Four out of 10 GPs do not expect to be working to an NHS contract in 10 years' time, strengthening fears of a ‘recruitment and retention crisis'.
The Healthcare Index published by Lloyds TSB Commercial, which talked to 208 GPs as well as dentists and pharmacists, found confidence in the future of the healthcare sector is very low with only 59% of GPs expect to still be working to an NHS contract in ten years time.
A spokeswoman for the researchers said that overall confidence in the future of the GP sector reflects widespread concern around finances and growing competition with 94% of GPs are expecting further financial pressures over the next five years and 92% anticipate increased competition in the market place over the same period.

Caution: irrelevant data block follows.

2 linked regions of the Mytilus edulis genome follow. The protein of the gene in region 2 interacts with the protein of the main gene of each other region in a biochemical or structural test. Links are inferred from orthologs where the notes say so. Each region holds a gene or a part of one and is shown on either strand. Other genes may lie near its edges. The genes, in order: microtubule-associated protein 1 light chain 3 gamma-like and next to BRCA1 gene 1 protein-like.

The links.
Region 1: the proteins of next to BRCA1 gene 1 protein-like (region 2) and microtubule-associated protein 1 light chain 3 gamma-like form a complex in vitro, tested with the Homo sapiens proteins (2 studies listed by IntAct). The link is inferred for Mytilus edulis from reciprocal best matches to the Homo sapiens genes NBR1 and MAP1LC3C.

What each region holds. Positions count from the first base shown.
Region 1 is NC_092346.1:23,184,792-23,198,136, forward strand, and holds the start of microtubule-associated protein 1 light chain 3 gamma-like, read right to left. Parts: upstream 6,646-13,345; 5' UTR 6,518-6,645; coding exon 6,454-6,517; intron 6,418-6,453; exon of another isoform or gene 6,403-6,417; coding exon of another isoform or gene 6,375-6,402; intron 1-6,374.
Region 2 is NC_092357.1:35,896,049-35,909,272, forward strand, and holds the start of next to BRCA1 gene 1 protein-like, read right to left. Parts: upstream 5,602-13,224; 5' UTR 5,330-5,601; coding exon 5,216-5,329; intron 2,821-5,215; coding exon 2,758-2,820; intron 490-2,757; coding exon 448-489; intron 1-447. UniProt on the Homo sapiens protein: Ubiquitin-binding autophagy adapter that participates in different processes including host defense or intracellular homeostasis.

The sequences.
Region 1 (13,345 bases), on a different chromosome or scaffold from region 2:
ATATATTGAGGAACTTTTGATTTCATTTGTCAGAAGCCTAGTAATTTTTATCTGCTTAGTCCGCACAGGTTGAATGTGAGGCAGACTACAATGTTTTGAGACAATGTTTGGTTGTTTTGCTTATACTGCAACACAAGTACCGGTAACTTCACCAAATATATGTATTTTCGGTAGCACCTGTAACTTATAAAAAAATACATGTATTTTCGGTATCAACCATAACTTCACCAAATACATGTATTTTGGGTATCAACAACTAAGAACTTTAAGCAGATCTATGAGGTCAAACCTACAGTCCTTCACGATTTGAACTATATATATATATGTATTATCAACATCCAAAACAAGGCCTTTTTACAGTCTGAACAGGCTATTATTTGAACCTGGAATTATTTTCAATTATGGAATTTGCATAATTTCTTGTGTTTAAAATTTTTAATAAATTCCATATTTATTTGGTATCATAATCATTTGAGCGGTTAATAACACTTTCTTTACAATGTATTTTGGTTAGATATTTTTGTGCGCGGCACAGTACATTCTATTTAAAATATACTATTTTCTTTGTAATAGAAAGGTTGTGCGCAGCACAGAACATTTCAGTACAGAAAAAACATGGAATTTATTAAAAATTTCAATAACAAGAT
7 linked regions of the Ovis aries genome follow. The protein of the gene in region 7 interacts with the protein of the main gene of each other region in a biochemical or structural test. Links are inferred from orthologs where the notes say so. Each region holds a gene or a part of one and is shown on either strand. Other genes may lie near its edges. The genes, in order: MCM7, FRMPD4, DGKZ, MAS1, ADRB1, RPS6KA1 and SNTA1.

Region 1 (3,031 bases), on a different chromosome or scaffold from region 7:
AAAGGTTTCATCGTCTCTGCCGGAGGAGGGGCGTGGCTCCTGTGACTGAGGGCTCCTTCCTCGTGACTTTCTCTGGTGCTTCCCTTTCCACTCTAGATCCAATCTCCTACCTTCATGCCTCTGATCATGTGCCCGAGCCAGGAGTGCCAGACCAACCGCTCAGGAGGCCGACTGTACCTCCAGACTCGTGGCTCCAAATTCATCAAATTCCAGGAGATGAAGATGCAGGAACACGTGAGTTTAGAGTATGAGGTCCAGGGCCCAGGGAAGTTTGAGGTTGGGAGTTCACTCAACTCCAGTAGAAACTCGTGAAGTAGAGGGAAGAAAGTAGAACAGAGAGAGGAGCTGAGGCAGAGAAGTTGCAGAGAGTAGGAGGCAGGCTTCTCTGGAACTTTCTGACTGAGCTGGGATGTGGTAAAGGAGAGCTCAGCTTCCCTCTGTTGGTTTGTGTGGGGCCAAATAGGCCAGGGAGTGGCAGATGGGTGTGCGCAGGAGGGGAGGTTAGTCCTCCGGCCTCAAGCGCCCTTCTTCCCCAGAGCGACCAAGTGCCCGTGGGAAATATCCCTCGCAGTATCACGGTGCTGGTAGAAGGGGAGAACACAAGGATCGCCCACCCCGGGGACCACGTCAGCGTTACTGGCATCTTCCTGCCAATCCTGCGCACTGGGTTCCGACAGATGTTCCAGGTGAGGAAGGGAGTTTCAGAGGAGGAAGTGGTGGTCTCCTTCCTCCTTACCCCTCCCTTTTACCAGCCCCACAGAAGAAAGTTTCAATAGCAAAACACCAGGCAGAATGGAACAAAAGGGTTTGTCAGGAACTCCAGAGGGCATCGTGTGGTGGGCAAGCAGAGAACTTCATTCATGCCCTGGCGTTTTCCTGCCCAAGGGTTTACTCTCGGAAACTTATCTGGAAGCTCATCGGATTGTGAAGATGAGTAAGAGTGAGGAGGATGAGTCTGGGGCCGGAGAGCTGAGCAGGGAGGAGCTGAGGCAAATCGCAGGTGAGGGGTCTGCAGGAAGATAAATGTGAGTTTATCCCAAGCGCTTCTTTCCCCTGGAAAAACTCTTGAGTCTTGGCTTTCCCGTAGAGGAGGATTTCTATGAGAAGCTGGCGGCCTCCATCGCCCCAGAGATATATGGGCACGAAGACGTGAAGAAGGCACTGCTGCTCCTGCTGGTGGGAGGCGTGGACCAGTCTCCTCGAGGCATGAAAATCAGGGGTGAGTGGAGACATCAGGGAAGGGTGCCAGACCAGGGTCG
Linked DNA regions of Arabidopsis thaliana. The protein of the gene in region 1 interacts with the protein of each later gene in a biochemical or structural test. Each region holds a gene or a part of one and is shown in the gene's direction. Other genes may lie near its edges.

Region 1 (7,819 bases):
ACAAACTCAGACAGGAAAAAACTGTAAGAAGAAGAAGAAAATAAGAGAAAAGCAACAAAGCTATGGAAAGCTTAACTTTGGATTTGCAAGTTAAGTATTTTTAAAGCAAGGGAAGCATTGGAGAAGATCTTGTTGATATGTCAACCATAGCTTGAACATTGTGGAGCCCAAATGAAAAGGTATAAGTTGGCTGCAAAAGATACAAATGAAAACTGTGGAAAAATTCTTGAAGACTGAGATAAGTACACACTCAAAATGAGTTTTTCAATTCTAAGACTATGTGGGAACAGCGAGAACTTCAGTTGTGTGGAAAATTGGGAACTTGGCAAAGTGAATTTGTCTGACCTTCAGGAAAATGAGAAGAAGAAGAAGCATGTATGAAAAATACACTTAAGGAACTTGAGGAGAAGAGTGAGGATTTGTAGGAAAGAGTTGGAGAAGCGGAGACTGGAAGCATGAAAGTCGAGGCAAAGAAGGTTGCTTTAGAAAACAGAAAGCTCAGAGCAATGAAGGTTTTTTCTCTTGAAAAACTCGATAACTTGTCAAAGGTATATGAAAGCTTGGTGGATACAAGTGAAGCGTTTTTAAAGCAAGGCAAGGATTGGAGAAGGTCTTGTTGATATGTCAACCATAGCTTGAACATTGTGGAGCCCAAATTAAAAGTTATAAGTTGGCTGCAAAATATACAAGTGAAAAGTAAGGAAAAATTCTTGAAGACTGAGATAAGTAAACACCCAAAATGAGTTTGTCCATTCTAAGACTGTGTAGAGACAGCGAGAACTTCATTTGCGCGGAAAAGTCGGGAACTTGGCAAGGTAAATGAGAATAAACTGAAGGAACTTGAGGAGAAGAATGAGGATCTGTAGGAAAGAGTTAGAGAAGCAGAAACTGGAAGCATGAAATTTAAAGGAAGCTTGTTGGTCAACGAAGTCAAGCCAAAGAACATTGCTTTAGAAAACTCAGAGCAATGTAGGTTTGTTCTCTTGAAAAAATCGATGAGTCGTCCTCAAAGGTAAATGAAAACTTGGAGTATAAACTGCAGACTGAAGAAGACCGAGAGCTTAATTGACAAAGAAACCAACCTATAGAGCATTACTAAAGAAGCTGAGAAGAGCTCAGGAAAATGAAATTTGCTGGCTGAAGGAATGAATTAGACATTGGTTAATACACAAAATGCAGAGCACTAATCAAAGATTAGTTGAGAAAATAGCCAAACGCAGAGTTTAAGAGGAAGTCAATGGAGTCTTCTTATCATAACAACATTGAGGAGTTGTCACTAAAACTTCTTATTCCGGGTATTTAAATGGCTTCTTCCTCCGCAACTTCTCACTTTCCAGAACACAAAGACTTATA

Consolidation is expected in the GP profession, with 82% expecting a rise in the number of larger practices, potentially as a response to the formation of commissioning groups.
GPC deputy chair and Leeds GP Dr Richard Vautrey told Pulse: ‘These figures suggest a series level of anxiety within the profession about the future of NHS general practice which is being created by the Government in England's Health and Social Care Bill.'
‘This anxiety is also reflected in the drop in the number of young doctors who are considering general practice as a career and the increased number of older GPs who are looking to retire early.'
'There is a real risk that we are going to return to the recruitment and retention crisis that we saw prior to the introduction of the new GMS contract.'